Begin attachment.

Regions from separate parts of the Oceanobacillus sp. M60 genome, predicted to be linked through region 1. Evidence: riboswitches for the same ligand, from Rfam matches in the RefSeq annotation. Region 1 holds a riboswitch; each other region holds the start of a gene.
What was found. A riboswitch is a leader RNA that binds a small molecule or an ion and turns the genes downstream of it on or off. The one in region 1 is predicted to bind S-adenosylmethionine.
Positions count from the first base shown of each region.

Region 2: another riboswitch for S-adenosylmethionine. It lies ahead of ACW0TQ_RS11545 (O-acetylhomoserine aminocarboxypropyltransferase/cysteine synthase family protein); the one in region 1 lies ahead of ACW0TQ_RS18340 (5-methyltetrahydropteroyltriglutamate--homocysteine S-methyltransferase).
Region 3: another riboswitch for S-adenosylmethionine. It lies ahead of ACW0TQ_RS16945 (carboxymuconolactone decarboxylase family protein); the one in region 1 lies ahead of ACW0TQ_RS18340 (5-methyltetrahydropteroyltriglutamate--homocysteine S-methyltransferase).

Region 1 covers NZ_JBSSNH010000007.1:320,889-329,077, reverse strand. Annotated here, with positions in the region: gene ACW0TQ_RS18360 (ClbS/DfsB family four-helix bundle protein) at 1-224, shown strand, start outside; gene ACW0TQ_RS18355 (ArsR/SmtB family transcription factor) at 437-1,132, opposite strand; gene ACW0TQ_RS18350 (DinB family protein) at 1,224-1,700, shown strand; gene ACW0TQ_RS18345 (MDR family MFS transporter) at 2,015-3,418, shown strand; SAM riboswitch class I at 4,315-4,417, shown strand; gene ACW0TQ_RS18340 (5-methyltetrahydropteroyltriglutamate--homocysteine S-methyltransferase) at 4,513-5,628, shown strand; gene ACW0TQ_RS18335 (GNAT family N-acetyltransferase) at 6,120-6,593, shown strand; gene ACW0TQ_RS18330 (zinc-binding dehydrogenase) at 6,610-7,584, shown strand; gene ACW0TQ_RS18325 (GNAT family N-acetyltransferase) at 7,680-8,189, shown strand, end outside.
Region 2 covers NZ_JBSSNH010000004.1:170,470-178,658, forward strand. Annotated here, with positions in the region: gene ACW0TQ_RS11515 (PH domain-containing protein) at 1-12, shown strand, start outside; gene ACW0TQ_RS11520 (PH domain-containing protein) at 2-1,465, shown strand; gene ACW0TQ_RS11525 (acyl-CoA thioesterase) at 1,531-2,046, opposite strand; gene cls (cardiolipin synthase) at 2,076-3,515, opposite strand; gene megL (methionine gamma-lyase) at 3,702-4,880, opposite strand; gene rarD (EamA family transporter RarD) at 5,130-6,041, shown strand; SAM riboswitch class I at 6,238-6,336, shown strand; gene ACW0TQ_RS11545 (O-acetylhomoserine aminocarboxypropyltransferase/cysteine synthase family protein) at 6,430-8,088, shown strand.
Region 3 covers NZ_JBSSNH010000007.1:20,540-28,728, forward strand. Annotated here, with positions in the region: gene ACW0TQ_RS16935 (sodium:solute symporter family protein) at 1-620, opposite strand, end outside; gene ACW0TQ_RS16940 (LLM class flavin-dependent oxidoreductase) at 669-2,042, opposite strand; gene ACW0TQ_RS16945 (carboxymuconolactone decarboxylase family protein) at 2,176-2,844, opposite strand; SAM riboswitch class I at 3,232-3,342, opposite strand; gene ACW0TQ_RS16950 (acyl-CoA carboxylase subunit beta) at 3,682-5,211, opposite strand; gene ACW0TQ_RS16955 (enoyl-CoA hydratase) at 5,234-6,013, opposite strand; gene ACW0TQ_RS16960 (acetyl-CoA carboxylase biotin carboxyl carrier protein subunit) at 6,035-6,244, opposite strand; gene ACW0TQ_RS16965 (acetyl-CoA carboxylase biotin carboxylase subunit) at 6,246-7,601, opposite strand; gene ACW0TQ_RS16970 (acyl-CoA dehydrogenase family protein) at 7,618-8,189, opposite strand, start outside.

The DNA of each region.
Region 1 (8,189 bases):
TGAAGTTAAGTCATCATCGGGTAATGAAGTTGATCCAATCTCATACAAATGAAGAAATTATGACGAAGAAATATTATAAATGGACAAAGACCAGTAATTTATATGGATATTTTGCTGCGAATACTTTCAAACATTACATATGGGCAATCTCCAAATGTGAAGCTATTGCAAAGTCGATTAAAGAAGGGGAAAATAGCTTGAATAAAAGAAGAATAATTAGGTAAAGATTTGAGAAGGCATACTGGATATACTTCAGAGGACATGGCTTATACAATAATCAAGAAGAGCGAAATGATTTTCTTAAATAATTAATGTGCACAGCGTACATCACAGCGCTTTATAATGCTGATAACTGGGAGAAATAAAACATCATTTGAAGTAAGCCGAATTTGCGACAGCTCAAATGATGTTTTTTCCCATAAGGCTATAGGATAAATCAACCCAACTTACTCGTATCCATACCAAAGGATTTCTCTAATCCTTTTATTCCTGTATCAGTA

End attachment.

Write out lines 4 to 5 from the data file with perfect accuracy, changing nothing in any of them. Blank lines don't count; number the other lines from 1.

Region 2: another riboswitch for S-adenosylmethionine. It lies ahead of ACW0TQ_RS11545 (O-acetylhomoserine aminocarboxypropyltransferase/cysteine synthase family protein); the one in region 1 lies ahead of ACW0TQ_RS18340 (5-methyltetrahydropteroyltriglutamate--homocysteine S-methyltransferase).
Region 3: another riboswitch for S-adenosylmethionine. It lies ahead of ACW0TQ_RS16945 (carboxymuconolactone decarboxylase family protein); the one in region 1 lies ahead of ACW0TQ_RS18340 (5-methyltetrahydropteroyltriglutamate--homocysteine S-methyltransferase).